The stars of modern SF pick the best science fiction

  • If you think about it, even the term rare coins connotes scarcity, which is an important attribute of all successful products, whether they be collectibles or everyday consumer items.

    Creating Wealth

  • If you think about it, even the term rare coins connotes scarcity, which is an important attribute of all successful products, whether they be collectibles or everyday consumer items.

    Creating Wealth

  • NOTE TO EDITORS: Scientists use the term rare-earth elements to describe 17 elements, including: scandium and yttrium, plus the 15 so-called lanthanides.

    EurekAlert! - Breaking News

  • Today, rare earths are a global story-and a global investment opportunity-even if the term rare earth is somewhat misleading.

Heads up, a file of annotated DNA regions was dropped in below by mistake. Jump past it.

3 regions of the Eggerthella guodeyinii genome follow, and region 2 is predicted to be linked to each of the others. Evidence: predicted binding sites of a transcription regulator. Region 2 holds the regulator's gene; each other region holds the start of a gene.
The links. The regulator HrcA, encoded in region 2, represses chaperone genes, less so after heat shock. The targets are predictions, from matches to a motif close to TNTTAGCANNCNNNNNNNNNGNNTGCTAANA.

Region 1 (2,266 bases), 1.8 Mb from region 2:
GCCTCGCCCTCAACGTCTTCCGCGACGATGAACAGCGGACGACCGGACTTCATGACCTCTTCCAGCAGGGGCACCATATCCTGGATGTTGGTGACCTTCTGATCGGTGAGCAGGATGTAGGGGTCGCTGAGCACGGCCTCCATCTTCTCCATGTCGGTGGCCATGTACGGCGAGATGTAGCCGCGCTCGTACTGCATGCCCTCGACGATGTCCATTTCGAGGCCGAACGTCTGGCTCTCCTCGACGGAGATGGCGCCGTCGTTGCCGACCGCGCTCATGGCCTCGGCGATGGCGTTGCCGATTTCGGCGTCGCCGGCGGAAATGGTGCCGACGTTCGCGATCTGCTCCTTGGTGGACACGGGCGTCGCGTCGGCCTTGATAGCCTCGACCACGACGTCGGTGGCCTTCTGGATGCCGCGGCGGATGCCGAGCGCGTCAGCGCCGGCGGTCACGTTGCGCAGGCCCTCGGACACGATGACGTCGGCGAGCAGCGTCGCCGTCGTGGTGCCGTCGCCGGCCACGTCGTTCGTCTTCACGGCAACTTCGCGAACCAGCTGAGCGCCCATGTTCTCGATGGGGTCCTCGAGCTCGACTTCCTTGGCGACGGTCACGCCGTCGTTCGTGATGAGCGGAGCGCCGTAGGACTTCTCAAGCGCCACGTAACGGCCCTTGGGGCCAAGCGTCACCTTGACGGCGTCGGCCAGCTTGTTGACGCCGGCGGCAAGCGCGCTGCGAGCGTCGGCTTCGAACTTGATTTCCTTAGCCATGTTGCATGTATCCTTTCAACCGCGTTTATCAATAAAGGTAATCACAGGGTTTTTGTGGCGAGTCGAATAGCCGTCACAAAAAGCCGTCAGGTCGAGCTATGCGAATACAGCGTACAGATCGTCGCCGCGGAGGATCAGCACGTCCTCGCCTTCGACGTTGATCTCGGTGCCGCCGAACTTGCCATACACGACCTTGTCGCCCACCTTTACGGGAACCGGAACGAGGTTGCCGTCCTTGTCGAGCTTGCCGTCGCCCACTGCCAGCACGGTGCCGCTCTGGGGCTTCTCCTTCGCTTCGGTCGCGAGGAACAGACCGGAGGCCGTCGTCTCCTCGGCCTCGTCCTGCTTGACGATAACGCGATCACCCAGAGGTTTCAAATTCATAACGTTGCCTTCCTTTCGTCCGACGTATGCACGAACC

Company Poised to Cash In on Global Demand for Metals - CNBC

  • NOTE TO EDITORS: Scientists use the term rare-earth elements to describe 17 elements, including: scandium and yttrium, plus the 15 so-called lanthanides.

    Science Blog

  • Mexico's government says the program was aimed at raising public awareness of what it calls a rare success in Mexico, creating an honest police force.

    Mexican Ministry Paid for Cop Show

Comments

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  • "But here, in Dreamland's centre,

    No spoiler's hand may enter,

    These visions fair, this radiance rare,

    Shall never pass away.

    I see the shadows falling,

    The forms of old recalling;

    Around me tread the mighty dead,

    And slowly pass away."

    - Lewis Carroll, 'Dreamland'.

    August 9, 2008

  • I'd like to see this rare Chinese character: link.

    September 2, 2010